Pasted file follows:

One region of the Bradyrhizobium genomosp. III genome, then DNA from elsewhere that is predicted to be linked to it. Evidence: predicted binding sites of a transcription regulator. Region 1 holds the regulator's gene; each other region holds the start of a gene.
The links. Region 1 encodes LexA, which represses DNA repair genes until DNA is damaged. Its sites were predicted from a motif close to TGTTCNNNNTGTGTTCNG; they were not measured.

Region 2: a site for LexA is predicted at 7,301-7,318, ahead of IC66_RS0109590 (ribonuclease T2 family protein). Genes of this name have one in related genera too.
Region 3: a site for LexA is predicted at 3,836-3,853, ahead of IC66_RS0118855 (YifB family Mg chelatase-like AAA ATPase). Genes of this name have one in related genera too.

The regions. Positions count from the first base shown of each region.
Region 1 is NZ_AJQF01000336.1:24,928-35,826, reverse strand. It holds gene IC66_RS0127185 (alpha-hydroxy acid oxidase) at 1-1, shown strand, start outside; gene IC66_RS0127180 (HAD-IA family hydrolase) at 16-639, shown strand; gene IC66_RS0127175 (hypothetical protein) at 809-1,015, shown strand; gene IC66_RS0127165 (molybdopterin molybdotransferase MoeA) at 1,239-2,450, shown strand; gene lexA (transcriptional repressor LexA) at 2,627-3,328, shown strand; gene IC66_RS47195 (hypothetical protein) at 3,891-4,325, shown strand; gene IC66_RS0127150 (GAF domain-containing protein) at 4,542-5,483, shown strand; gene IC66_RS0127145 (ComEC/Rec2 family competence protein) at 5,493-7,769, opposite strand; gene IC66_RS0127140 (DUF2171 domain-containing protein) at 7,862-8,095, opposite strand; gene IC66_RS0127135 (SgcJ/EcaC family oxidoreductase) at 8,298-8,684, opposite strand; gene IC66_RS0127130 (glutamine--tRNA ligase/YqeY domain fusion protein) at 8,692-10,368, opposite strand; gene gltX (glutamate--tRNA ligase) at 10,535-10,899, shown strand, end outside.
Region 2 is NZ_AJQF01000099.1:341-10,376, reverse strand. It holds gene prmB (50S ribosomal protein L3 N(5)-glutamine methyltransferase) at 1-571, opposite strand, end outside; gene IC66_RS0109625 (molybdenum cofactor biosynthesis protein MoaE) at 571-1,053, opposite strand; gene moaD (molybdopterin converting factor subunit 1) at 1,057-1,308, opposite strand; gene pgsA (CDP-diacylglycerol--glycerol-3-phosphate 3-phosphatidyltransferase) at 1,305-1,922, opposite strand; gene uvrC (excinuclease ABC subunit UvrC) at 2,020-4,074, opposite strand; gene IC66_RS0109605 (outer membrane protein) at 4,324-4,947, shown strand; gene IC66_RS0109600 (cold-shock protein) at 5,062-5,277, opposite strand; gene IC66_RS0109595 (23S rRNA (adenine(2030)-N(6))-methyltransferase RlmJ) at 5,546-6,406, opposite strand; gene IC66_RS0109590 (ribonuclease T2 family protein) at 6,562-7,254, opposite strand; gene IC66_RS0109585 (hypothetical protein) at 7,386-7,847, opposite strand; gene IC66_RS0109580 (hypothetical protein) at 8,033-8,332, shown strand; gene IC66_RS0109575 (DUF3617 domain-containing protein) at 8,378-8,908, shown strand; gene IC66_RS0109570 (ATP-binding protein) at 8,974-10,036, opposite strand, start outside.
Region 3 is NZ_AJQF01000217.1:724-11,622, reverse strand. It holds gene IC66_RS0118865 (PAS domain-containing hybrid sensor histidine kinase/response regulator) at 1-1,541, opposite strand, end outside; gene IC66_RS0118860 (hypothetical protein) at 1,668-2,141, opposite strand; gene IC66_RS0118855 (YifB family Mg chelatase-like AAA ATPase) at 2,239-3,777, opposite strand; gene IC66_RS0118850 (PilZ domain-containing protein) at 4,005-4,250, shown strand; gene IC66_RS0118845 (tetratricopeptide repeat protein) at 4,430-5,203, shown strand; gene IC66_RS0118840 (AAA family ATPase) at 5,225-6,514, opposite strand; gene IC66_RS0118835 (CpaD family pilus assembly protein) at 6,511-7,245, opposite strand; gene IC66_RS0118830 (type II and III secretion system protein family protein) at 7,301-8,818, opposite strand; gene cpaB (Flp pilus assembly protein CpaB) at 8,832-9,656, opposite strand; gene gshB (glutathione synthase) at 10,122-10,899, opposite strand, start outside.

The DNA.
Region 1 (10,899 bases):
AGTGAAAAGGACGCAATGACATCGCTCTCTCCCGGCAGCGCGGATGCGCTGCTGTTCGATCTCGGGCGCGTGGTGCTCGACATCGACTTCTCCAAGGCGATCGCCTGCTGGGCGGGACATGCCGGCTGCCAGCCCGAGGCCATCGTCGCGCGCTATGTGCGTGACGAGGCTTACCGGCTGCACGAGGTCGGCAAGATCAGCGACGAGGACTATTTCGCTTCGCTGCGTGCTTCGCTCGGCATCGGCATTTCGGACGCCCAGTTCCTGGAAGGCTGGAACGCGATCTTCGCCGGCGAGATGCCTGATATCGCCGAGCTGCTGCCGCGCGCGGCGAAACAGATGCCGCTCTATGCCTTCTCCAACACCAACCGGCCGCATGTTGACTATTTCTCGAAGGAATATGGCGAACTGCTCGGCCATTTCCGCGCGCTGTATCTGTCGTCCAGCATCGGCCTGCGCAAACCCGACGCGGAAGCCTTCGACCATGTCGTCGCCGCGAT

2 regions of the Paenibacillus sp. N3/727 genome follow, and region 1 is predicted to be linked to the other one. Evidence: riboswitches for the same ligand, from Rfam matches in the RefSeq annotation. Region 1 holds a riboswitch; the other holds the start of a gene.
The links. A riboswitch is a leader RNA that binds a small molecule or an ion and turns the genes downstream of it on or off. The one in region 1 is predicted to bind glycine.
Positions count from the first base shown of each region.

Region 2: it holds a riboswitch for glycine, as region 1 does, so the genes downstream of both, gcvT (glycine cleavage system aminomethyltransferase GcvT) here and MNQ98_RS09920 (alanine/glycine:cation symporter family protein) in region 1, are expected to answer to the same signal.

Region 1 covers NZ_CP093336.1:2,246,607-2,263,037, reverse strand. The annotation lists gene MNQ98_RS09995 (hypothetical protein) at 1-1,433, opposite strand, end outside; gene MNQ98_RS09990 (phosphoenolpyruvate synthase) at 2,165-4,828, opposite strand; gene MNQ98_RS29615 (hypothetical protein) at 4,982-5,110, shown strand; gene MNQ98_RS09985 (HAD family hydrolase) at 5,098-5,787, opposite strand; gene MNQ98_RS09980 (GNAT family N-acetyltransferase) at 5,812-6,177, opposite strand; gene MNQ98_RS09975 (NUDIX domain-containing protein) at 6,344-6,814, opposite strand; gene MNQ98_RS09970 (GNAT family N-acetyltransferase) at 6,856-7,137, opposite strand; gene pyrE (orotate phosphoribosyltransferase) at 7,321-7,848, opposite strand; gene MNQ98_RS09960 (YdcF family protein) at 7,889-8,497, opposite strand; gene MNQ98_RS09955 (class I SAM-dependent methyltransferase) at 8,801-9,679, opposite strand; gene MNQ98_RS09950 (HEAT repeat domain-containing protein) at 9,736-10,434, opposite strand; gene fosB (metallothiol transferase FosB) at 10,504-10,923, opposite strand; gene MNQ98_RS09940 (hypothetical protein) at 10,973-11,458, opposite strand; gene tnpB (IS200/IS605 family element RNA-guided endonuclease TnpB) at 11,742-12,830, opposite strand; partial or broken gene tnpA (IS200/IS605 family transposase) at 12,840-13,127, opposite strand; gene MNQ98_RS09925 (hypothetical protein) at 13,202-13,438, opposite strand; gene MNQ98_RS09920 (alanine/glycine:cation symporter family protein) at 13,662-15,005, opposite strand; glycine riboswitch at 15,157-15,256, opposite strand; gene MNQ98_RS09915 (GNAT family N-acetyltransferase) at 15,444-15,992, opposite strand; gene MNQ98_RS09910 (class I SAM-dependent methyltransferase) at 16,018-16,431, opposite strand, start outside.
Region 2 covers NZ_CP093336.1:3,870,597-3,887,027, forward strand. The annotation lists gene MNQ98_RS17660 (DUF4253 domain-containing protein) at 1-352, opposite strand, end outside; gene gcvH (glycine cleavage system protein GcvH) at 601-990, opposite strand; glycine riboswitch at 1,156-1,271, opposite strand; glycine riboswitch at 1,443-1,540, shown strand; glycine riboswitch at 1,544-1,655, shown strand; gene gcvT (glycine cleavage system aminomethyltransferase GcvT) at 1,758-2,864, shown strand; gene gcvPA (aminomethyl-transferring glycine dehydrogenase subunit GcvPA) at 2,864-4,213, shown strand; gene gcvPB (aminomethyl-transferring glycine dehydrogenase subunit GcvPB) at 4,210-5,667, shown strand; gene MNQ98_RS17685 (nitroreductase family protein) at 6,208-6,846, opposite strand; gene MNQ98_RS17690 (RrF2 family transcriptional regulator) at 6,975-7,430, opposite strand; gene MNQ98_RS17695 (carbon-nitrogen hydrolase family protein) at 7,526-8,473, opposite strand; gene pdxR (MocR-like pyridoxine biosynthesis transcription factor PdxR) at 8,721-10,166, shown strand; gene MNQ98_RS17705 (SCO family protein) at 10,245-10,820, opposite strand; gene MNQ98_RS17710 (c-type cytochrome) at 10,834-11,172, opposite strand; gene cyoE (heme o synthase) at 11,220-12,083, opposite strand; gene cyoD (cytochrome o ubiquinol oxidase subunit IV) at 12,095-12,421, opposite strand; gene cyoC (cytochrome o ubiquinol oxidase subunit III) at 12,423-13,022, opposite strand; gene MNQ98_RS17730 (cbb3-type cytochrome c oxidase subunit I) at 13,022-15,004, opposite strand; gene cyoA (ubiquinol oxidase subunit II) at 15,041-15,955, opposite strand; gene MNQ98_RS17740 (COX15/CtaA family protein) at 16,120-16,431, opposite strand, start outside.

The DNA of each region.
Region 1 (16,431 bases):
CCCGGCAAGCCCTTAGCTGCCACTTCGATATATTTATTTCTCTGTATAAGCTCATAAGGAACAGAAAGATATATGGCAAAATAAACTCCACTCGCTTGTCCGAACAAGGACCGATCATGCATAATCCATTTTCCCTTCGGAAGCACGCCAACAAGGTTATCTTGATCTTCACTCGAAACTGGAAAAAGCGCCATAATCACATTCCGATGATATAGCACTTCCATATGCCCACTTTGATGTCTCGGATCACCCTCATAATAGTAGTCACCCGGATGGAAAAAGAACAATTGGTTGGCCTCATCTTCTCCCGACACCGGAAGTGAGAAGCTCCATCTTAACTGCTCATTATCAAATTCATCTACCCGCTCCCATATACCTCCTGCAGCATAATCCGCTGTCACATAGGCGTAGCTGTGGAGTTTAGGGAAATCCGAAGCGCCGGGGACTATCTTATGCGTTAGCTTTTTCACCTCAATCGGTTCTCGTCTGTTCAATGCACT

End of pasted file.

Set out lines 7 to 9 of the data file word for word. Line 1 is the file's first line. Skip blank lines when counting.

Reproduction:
Region 2 is NZ_AJQF01000099.1:341-10,376, reverse strand. It holds gene prmB (50S ribosomal protein L3 N(5)-glutamine methyltransferase) at 1-571, opposite strand, end outside; gene IC66_RS0109625 (molybdenum cofactor biosynthesis protein MoaE) at 571-1,053, opposite strand; gene moaD (molybdopterin converting factor subunit 1) at 1,057-1,308, opposite strand; gene pgsA (CDP-diacylglycerol--glycerol-3-phosphate 3-phosphatidyltransferase) at 1,305-1,922, opposite strand; gene uvrC (excinuclease ABC subunit UvrC) at 2,020-4,074, opposite strand; gene IC66_RS0109605 (outer membrane protein) at 4,324-4,947, shown strand; gene IC66_RS0109600 (cold-shock protein) at 5,062-5,277, opposite strand; gene IC66_RS0109595 (23S rRNA (adenine(2030)-N(6))-methyltransferase RlmJ) at 5,546-6,406, opposite strand; gene IC66_RS0109590 (ribonuclease T2 family protein) at 6,562-7,254, opposite strand; gene IC66_RS0109585 (hypothetical protein) at 7,386-7,847, opposite strand; gene IC66_RS0109580 (hypothetical protein) at 8,033-8,332, shown strand; gene IC66_RS0109575 (DUF3617 domain-containing protein) at 8,378-8,908, shown strand; gene IC66_RS0109570 (ATP-binding protein) at 8,974-10,036, opposite strand, start outside.
Region 3 is NZ_AJQF01000217.1:724-11,622, reverse strand. It holds gene IC66_RS0118865 (PAS domain-containing hybrid sensor histidine kinase/response regulator) at 1-1,541, opposite strand, end outside; gene IC66_RS0118860 (hypothetical protein) at 1,668-2,141, opposite strand; gene IC66_RS0118855 (YifB family Mg chelatase-like AAA ATPase) at 2,239-3,777, opposite strand; gene IC66_RS0118850 (PilZ domain-containing protein) at 4,005-4,250, shown strand; gene IC66_RS0118845 (tetratricopeptide repeat protein) at 4,430-5,203, shown strand; gene IC66_RS0118840 (AAA family ATPase) at 5,225-6,514, opposite strand; gene IC66_RS0118835 (CpaD family pilus assembly protein) at 6,511-7,245, opposite strand; gene IC66_RS0118830 (type II and III secretion system protein family protein) at 7,301-8,818, opposite strand; gene cpaB (Flp pilus assembly protein CpaB) at 8,832-9,656, opposite strand; gene gshB (glutathione synthase) at 10,122-10,899, opposite strand, start outside.

The DNA.